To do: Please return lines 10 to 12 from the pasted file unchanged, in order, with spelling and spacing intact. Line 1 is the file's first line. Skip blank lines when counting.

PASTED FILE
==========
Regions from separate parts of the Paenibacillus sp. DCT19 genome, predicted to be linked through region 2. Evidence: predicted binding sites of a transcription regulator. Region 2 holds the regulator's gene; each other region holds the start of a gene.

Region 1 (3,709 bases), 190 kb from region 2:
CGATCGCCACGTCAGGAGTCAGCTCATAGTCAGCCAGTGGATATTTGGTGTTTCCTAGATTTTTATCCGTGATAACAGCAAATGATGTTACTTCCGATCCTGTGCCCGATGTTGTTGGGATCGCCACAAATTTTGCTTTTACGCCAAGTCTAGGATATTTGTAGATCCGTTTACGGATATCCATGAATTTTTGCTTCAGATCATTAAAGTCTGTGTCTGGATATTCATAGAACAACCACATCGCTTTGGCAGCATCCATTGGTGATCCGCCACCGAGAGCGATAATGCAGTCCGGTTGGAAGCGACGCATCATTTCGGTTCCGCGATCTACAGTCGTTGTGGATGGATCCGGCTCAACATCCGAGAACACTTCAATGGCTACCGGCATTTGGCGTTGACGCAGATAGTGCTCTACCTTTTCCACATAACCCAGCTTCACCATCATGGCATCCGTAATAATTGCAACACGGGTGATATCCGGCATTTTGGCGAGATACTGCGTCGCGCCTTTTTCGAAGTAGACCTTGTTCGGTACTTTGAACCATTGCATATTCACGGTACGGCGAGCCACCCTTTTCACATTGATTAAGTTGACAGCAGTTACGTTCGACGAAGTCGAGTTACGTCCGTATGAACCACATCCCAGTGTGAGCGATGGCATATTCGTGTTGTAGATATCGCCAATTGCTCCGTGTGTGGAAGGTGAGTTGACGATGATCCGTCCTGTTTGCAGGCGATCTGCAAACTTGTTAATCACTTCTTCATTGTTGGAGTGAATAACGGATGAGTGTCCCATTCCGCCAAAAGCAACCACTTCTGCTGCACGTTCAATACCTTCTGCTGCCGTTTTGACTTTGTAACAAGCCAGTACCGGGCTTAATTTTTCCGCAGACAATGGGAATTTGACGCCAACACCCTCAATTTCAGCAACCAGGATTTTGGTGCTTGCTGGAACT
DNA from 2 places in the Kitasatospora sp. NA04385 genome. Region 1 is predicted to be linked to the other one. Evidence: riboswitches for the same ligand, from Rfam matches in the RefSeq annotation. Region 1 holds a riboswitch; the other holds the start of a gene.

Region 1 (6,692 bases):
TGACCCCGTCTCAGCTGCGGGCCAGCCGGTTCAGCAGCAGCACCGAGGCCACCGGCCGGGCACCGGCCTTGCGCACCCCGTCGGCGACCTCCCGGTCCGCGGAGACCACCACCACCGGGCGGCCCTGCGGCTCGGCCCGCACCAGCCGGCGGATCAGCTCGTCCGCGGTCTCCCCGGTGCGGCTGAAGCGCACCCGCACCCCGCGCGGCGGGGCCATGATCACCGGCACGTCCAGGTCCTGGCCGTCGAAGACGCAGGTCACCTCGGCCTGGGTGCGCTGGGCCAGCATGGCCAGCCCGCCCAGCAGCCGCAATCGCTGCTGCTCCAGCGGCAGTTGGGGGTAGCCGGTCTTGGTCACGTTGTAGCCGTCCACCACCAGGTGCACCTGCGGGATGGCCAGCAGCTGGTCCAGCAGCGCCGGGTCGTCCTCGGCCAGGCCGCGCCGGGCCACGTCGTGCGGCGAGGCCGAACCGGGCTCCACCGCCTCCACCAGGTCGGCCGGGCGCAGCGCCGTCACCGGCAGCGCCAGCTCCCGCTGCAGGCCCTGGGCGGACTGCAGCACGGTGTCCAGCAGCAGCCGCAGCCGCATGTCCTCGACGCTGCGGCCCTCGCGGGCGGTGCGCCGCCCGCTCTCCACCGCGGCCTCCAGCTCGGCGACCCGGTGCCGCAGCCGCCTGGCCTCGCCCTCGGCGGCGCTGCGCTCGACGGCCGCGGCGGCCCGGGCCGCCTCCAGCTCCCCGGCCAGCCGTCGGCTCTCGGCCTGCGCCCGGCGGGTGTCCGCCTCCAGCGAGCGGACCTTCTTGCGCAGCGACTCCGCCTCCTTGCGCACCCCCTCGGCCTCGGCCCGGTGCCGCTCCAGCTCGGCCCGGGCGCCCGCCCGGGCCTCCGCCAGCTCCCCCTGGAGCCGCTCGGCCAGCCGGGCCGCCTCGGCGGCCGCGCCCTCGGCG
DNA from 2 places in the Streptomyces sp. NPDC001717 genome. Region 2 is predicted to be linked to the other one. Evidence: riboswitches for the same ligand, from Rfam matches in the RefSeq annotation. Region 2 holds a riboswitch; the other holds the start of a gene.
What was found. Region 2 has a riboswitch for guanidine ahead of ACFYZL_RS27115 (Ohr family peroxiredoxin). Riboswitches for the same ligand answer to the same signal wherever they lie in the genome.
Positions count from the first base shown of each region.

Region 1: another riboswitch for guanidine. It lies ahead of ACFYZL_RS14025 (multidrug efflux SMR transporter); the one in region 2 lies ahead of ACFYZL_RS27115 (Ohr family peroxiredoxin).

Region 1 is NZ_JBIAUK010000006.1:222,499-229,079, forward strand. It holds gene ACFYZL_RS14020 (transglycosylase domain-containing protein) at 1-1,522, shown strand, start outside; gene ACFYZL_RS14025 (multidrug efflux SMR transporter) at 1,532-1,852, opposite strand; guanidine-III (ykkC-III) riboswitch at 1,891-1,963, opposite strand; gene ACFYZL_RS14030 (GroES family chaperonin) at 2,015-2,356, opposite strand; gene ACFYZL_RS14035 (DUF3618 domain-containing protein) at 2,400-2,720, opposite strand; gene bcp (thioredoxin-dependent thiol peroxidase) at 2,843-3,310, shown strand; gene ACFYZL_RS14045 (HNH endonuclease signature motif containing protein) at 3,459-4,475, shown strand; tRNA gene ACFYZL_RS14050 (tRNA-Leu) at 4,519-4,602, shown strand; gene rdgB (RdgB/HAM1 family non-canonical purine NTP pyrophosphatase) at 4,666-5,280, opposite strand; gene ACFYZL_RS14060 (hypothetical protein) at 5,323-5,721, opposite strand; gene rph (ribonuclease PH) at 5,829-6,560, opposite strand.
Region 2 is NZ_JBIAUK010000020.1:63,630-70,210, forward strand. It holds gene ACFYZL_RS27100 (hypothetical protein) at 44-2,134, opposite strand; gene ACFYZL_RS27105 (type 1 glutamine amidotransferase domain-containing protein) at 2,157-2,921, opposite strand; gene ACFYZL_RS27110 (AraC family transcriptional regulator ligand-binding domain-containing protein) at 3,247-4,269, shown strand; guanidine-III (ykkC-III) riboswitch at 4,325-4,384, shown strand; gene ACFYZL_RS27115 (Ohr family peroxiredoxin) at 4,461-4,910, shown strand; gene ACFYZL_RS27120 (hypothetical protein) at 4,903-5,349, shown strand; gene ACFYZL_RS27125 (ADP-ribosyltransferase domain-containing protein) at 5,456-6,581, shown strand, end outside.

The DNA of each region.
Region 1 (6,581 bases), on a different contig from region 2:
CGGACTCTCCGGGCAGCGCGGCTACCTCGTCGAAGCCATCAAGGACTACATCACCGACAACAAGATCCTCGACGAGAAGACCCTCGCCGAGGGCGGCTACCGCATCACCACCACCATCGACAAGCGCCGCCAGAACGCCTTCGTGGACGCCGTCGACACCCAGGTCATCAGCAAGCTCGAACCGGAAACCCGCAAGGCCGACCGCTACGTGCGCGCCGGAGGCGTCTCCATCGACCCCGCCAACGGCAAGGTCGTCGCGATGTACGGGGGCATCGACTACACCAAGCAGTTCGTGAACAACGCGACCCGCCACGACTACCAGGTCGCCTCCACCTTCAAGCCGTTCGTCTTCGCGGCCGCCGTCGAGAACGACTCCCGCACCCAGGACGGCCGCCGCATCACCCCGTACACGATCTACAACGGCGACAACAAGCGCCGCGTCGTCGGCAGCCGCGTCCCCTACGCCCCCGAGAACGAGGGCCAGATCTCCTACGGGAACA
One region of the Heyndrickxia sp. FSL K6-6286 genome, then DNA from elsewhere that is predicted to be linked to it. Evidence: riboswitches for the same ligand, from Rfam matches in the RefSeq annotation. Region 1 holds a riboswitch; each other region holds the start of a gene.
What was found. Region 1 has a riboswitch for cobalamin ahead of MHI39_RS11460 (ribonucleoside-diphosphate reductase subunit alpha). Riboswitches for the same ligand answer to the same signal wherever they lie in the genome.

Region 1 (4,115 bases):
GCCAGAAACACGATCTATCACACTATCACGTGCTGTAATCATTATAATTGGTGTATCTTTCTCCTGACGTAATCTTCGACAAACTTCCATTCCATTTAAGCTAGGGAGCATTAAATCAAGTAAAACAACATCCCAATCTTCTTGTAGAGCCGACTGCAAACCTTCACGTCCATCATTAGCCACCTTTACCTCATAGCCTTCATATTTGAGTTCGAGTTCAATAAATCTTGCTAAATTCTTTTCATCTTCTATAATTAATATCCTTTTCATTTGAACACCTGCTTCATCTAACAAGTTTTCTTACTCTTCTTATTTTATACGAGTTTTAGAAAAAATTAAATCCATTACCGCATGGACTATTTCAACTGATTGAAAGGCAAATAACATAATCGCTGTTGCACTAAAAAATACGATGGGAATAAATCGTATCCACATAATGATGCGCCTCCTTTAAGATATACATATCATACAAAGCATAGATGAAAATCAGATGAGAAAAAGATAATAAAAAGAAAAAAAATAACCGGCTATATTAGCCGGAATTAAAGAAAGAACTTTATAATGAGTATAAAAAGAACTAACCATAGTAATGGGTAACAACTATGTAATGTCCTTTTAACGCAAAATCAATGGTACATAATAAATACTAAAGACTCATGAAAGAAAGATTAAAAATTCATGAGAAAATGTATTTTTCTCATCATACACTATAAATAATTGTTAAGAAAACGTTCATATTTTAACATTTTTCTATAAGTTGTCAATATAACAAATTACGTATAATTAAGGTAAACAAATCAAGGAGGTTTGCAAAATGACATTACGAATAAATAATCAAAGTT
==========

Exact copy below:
Region 1: another riboswitch for guanidine. It lies ahead of ACFYZL_RS14025 (multidrug efflux SMR transporter); the one in region 2 lies ahead of ACFYZL_RS27115 (Ohr family peroxiredoxin).

Region 1 is NZ_JBIAUK010000006.1:222,499-229,079, forward strand. It holds gene ACFYZL_RS14020 (transglycosylase domain-containing protein) at 1-1,522, shown strand, start outside; gene ACFYZL_RS14025 (multidrug efflux SMR transporter) at 1,532-1,852, opposite strand; guanidine-III (ykkC-III) riboswitch at 1,891-1,963, opposite strand; gene ACFYZL_RS14030 (GroES family chaperonin) at 2,015-2,356, opposite strand; gene ACFYZL_RS14035 (DUF3618 domain-containing protein) at 2,400-2,720, opposite strand; gene bcp (thioredoxin-dependent thiol peroxidase) at 2,843-3,310, shown strand; gene ACFYZL_RS14045 (HNH endonuclease signature motif containing protein) at 3,459-4,475, shown strand; tRNA gene ACFYZL_RS14050 (tRNA-Leu) at 4,519-4,602, shown strand; gene rdgB (RdgB/HAM1 family non-canonical purine NTP pyrophosphatase) at 4,666-5,280, opposite strand; gene ACFYZL_RS14060 (hypothetical protein) at 5,323-5,721, opposite strand; gene rph (ribonuclease PH) at 5,829-6,560, opposite strand.
Region 2 is NZ_JBIAUK010000020.1:63,630-70,210, forward strand. It holds gene ACFYZL_RS27100 (hypothetical protein) at 44-2,134, opposite strand; gene ACFYZL_RS27105 (type 1 glutamine amidotransferase domain-containing protein) at 2,157-2,921, opposite strand; gene ACFYZL_RS27110 (AraC family transcriptional regulator ligand-binding domain-containing protein) at 3,247-4,269, shown strand; guanidine-III (ykkC-III) riboswitch at 4,325-4,384, shown strand; gene ACFYZL_RS27115 (Ohr family peroxiredoxin) at 4,461-4,910, shown strand; gene ACFYZL_RS27120 (hypothetical protein) at 4,903-5,349, shown strand; gene ACFYZL_RS27125 (ADP-ribosyltransferase domain-containing protein) at 5,456-6,581, shown strand, end outside.